FIFA president Sepp Blatter and his UEFA counterpart Michel Platini have both been banned from all football-related activity for eight years with immediate effect, the Independent Ethics Committee of world football’s governing body has confirmed.
Both men were provisionally suspended in October in relation to a payment of two million Swiss francs (£1.3million) made by FIFA, and authorised by Blatter, to Platini in February 2011.
Blatter and FIFA vice-president Platini claimed this related to work carried out by the former France captain for FIFA between 1999 and 2002, citing a “gentleman’s agreement”.
However, in its ruling published on Monday, the adjudicatory chamber of the Ethics Committee said that the payment had “no legal basis in the written agreement signed between both officials on 25 August 1999”, and that “neither in his written statement nor in his personal hearing was Mr Blatter able to demonstrate another legal basis for this payment”.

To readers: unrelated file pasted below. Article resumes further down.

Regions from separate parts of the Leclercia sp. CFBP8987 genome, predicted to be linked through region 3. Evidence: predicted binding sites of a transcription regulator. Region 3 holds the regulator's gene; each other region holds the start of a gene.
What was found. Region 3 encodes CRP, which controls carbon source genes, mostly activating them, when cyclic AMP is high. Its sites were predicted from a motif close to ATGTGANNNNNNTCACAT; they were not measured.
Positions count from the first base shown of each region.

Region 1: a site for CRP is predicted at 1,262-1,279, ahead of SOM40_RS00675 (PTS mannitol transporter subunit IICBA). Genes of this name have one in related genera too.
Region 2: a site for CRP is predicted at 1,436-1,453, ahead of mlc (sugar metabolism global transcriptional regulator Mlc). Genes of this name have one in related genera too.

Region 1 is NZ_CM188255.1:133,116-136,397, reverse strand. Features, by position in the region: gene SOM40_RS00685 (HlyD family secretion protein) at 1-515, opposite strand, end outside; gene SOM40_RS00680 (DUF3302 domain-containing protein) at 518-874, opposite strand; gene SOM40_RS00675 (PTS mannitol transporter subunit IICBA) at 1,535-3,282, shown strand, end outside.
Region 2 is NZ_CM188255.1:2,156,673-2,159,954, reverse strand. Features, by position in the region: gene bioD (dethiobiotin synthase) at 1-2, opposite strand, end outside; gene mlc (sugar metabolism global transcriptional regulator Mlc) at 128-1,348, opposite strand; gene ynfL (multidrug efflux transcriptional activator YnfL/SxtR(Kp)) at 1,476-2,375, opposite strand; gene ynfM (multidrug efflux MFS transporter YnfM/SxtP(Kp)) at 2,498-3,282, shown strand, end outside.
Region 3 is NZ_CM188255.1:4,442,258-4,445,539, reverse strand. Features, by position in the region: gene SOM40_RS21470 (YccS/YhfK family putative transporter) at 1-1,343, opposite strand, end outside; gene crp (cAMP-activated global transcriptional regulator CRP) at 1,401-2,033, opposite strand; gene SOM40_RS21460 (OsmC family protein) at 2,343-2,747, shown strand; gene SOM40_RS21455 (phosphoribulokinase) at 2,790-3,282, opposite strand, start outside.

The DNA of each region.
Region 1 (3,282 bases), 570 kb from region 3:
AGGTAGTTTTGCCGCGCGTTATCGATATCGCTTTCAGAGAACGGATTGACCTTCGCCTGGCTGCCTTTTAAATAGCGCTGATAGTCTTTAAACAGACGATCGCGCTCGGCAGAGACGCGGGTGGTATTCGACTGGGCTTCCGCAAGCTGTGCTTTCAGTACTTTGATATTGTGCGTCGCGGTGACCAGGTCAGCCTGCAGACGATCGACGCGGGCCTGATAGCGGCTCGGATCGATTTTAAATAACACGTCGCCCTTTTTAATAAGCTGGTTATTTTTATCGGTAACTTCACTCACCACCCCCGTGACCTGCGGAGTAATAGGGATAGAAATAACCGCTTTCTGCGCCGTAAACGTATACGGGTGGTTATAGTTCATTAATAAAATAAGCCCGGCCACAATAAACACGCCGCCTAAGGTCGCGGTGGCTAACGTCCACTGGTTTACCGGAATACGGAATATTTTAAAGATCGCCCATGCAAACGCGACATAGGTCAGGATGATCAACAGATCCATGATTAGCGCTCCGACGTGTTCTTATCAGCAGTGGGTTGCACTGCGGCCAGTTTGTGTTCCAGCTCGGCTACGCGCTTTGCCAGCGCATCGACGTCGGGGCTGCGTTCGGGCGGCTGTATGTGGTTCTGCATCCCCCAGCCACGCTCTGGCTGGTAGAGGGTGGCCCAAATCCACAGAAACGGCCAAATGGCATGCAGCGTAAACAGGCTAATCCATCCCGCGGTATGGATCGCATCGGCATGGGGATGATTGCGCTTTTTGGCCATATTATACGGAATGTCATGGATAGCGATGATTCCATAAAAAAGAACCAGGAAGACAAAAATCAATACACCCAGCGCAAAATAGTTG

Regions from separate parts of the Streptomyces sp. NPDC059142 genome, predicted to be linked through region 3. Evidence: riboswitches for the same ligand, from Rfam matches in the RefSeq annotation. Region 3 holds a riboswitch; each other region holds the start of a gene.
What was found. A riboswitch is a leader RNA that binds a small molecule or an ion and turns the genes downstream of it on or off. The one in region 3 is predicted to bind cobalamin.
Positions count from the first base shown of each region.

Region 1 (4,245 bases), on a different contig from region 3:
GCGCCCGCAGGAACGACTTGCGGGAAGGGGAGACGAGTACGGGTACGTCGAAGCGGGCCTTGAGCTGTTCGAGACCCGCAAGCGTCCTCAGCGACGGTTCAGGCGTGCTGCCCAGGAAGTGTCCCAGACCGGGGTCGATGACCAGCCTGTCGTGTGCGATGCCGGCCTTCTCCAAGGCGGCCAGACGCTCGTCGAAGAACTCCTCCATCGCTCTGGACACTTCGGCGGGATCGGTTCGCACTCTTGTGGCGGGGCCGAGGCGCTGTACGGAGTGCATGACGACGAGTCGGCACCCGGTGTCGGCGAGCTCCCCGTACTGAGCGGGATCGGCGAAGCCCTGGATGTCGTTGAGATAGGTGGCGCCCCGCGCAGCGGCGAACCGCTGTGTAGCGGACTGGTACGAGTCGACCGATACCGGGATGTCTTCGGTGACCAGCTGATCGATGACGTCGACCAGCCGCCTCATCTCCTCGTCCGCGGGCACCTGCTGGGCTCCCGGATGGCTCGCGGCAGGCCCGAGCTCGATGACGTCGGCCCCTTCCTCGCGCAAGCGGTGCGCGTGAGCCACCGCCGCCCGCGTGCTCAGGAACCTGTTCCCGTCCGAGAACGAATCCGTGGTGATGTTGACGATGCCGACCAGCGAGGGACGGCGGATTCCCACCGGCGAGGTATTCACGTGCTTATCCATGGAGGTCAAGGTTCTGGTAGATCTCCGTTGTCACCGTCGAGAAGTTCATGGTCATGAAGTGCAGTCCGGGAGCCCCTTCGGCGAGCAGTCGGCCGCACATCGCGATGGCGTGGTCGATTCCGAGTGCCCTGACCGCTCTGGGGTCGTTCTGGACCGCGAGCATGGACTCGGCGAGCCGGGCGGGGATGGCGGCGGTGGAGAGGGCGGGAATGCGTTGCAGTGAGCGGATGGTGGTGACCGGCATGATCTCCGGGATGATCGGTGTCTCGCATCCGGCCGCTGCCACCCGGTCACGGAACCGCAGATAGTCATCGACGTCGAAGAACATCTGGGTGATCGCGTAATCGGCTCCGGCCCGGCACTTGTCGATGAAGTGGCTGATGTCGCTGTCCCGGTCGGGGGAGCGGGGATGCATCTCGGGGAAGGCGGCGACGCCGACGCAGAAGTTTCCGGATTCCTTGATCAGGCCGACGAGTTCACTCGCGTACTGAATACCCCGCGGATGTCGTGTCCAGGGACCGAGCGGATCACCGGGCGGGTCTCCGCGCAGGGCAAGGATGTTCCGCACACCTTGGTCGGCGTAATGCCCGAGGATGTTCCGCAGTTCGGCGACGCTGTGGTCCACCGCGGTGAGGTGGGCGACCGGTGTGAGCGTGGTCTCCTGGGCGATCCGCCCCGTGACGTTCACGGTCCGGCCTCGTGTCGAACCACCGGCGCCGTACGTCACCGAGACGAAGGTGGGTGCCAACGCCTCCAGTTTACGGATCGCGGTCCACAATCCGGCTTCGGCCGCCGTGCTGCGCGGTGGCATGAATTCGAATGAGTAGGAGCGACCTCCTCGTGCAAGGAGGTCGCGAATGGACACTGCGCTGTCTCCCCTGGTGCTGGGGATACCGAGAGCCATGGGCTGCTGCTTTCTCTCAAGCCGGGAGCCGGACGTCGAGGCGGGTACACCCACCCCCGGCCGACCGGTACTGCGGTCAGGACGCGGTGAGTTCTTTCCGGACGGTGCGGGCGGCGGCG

Furthermore, assertions from both Blatter and Platini of an oral agreement were “determined as not convincing and rejected by the chamber”.
The 79-year-old Swiss, who had already announced his intention to stand down before February’s FIFA presidential elections, has been fined 50,000 Swiss francs, with Platini fined 80,000 Swiss francs.
The investigation into both men, who each denied any wrongdoing, was unable to prove “to the extent required” that either was guilty of bribery and corruption under the FIFA Code of Ethics (FCE).
But Blatter and Platini were found to be in breach of FCE articles relating to offering and accepting gifts and other benefits; conflicts of interests; loyalty; and general rules of conduct.
Blatter has been FIFA president since 1998, while the 60-year-old Platini – UEFA chief since 2007 – had been widely tipped to succeed his old ally in the top job before the scandal broke.